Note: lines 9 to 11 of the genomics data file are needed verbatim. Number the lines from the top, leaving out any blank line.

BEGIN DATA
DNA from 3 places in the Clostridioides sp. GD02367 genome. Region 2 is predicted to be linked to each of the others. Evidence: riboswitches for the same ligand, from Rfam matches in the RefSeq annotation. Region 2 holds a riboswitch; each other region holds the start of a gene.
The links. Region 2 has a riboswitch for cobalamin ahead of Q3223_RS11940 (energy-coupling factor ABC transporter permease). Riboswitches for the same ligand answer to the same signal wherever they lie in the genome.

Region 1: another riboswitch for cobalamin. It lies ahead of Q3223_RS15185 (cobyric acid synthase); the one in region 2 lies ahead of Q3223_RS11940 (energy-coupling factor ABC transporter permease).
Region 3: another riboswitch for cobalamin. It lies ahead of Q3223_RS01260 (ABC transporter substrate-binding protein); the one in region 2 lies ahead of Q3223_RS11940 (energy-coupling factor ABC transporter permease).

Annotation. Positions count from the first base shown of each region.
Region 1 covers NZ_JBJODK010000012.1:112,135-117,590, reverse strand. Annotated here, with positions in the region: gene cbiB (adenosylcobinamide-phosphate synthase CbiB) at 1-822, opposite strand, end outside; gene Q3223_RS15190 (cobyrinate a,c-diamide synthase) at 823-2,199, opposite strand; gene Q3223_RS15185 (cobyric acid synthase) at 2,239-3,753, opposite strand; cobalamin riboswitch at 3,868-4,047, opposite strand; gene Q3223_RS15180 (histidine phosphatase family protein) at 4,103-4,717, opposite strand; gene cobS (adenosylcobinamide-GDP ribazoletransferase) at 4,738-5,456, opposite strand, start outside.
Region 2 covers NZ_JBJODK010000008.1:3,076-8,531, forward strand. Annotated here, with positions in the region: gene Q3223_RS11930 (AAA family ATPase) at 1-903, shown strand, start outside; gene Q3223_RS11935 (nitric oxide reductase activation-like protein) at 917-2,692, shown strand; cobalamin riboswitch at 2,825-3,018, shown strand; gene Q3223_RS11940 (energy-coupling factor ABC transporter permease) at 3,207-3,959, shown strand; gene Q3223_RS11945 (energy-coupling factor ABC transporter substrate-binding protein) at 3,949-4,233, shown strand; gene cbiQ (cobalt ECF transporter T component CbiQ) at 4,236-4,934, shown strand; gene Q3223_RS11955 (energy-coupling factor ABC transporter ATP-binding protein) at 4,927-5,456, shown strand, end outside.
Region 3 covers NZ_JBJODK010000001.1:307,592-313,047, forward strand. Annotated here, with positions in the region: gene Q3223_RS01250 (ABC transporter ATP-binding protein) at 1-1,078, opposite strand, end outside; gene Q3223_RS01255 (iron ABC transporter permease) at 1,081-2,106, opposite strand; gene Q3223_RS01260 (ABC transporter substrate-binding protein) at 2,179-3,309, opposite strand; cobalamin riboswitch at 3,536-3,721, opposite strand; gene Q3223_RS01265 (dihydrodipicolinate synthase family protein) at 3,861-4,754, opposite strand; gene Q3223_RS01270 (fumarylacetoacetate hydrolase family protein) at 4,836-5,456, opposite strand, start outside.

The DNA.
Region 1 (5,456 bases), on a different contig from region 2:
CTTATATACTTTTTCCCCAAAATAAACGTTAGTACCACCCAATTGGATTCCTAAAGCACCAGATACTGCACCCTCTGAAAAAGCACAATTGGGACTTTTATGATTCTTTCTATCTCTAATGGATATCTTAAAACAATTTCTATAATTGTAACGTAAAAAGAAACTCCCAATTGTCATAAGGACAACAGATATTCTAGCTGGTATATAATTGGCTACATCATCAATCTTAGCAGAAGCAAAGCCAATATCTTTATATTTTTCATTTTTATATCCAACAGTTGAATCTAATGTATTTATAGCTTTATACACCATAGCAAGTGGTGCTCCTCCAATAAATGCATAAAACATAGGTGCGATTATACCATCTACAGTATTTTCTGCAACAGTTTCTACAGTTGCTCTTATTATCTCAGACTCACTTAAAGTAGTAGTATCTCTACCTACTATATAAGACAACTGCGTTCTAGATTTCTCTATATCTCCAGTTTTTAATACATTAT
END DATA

The DNA.
Region 1 (5,456 bases), on a different contig from region 2:
CTTATATACTTTTTCCCCAAAATAAACGTTAGTACCACCCAATTGGATTCCTAAAGCACCAGATACTGCACCCTCTGAAAAAGCACAATTGGGACTTTTATGATTCTTTCTATCTCTAATGGATATCTTAAAACAATTTCTATAATTGTAACGTAAAAAGAAACTCCCAATTGTCATAAGGACAACAGATATTCTAGCTGGTATATAATTGGCTACATCATCAATCTTAGCAGAAGCAAAGCCAATATCTTTATATTTTTCATTTTTATATCCAACAGTTGAATCTAATGTATTTATAGCTTTATACACCATAGCAAGTGGTGCTCCTCCAATAAATGCATAAAACATAGGTGCGATTATACCATCTACAGTATTTTCTGCAACAGTTTCTACAGTTGCTCTTATTATCTCAGACTCACTTAAAGTAGTAGTATCTCTACCTACTATATAAGACAACTGCGTTCTAGATTTCTCTATATCTCCAGTTTTTAATACATTAT